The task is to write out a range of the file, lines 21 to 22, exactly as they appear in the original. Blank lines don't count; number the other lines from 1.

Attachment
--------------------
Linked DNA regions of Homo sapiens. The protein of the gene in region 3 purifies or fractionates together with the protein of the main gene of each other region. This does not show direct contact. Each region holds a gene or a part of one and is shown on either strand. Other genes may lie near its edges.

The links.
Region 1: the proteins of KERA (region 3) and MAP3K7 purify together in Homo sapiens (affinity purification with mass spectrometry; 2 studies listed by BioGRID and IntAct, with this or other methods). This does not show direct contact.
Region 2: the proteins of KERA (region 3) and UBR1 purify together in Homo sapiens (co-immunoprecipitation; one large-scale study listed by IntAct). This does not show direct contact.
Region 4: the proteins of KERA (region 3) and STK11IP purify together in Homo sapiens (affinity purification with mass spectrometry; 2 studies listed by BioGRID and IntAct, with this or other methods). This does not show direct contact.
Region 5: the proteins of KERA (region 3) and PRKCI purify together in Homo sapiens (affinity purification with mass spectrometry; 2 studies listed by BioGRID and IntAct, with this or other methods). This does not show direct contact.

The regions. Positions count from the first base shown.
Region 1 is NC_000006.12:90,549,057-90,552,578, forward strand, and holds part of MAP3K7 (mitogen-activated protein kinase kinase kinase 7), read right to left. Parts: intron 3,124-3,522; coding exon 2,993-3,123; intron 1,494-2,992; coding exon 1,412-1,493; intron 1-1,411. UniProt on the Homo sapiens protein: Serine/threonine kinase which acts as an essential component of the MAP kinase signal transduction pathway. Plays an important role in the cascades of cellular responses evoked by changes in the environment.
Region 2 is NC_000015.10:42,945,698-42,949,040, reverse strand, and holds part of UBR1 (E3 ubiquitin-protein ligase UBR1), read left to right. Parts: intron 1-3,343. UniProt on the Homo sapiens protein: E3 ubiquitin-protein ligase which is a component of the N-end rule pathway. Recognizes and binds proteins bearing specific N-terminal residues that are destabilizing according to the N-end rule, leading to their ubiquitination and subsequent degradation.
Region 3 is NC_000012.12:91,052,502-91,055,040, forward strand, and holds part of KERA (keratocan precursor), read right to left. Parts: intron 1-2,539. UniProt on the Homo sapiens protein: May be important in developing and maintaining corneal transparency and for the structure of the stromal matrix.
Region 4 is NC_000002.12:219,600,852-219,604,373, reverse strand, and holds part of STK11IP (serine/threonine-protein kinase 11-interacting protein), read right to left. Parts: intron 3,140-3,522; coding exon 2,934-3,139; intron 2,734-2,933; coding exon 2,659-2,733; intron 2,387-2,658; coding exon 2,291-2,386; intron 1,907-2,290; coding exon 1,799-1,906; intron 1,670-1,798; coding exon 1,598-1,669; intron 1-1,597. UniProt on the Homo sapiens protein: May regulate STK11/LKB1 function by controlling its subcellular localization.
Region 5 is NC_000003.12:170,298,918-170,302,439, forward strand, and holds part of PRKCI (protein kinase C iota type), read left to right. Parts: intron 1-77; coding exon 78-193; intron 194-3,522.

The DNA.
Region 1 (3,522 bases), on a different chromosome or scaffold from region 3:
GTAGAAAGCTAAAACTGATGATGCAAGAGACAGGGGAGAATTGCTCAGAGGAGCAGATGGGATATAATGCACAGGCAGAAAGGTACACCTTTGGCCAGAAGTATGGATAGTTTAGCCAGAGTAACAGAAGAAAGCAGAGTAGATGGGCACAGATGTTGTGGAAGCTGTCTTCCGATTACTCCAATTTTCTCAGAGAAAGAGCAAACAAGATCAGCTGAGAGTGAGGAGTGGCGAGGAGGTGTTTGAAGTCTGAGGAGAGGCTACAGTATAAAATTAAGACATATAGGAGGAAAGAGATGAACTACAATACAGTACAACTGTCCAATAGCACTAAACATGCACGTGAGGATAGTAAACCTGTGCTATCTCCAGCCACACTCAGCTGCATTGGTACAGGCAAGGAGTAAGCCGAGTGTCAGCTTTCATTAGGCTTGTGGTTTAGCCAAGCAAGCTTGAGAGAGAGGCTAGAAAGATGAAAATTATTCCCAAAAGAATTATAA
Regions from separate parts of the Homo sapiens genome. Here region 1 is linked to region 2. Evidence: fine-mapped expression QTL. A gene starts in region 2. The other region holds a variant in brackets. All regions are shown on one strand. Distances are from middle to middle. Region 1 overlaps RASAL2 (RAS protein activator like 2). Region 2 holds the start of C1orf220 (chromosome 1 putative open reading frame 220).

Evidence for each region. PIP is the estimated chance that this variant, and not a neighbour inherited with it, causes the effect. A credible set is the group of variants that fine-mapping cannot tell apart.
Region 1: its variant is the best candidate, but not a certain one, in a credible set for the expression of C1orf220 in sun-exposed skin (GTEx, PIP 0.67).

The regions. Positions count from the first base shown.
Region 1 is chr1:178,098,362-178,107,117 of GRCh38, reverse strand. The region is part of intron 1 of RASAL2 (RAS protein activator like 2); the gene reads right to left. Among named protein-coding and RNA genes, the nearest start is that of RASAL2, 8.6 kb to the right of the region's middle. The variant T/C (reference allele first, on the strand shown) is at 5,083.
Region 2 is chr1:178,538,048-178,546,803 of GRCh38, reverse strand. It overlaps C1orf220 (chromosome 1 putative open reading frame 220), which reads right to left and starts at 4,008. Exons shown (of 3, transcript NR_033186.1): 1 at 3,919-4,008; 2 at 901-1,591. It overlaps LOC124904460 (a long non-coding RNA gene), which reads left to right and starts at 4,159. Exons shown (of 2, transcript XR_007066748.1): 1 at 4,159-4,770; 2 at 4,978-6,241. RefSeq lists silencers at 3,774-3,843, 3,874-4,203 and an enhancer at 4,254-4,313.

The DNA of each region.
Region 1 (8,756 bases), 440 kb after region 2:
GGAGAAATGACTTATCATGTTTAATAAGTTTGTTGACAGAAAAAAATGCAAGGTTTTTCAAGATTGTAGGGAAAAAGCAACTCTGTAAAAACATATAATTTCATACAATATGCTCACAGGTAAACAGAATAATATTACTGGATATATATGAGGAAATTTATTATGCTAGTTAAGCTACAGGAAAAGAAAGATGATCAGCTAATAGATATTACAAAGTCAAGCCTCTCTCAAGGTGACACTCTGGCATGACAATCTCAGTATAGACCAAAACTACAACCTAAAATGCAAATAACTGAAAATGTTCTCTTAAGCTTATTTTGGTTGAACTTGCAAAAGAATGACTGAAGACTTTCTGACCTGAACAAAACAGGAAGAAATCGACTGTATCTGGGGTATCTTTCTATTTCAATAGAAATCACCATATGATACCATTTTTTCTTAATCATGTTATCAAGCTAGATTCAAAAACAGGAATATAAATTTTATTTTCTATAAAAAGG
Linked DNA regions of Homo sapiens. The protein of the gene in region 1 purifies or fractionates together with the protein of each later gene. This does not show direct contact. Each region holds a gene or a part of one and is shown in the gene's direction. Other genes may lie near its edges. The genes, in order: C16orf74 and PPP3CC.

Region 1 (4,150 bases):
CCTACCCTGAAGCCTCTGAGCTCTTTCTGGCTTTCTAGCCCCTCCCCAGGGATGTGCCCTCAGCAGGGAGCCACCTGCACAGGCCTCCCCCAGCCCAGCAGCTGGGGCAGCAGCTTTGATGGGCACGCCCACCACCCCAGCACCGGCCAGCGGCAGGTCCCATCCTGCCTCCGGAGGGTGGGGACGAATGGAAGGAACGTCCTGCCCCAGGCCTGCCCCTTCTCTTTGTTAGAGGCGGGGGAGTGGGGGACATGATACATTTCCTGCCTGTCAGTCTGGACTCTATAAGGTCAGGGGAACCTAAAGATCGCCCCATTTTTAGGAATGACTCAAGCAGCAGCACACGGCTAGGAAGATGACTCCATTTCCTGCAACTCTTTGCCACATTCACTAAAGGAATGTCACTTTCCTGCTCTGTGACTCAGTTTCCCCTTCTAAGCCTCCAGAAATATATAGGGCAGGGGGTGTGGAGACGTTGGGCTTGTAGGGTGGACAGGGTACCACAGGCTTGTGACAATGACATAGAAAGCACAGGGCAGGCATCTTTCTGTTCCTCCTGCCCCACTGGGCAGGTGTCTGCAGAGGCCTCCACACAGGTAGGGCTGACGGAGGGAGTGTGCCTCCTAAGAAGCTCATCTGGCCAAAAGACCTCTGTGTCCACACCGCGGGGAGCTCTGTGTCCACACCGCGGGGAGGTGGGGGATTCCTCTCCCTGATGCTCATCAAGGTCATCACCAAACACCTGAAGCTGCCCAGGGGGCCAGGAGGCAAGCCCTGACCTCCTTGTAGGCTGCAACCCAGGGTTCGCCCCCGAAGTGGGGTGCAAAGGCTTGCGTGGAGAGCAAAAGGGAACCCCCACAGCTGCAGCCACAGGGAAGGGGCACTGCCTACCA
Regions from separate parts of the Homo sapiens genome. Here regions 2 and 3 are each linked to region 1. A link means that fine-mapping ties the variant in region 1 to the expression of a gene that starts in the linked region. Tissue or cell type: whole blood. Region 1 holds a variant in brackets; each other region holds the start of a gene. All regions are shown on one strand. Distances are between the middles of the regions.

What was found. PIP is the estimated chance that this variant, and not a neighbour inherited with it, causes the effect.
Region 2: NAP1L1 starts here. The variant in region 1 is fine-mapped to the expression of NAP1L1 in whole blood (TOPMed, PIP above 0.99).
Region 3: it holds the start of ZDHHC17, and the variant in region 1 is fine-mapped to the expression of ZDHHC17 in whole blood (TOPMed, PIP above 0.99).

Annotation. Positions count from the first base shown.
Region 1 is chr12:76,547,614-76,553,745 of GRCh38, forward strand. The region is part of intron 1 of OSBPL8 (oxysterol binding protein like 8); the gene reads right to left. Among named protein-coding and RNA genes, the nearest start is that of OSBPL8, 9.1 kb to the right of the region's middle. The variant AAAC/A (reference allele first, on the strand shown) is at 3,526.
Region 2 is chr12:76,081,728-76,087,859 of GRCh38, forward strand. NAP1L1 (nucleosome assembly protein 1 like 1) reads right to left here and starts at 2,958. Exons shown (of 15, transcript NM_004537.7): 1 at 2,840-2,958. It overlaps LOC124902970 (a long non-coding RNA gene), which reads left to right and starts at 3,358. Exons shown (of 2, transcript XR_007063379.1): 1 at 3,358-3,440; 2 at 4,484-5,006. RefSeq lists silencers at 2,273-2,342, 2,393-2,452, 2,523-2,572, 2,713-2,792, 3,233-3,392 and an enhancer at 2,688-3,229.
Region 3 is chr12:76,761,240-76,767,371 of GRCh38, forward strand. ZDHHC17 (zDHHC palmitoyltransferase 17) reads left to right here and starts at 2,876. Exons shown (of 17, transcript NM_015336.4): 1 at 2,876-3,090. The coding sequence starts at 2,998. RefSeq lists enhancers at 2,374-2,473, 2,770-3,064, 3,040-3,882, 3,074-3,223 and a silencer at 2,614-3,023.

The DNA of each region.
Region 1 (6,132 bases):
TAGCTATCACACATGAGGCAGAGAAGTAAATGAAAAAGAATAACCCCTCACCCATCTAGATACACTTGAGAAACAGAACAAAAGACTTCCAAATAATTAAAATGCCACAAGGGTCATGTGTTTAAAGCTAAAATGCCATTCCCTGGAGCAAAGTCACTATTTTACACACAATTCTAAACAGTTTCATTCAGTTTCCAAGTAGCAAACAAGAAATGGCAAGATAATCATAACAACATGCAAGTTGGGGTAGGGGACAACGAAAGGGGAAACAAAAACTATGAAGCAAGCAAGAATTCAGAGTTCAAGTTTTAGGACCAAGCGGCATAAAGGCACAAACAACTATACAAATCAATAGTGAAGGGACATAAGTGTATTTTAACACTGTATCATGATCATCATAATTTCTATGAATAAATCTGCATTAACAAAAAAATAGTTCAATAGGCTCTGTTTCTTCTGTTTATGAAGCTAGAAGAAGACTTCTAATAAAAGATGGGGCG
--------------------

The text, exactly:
Region 2 is chr1:178,538,048-178,546,803 of GRCh38, reverse strand. It overlaps C1orf220 (chromosome 1 putative open reading frame 220), which reads right to left and starts at 4,008. Exons shown (of 3, transcript NR_033186.1): 1 at 3,919-4,008; 2 at 901-1,591. It overlaps LOC124904460 (a long non-coding RNA gene), which reads left to right and starts at 4,159. Exons shown (of 2, transcript XR_007066748.1): 1 at 4,159-4,770; 2 at 4,978-6,241. RefSeq lists silencers at 3,774-3,843, 3,874-4,203 and an enhancer at 4,254-4,313.

The DNA of each region.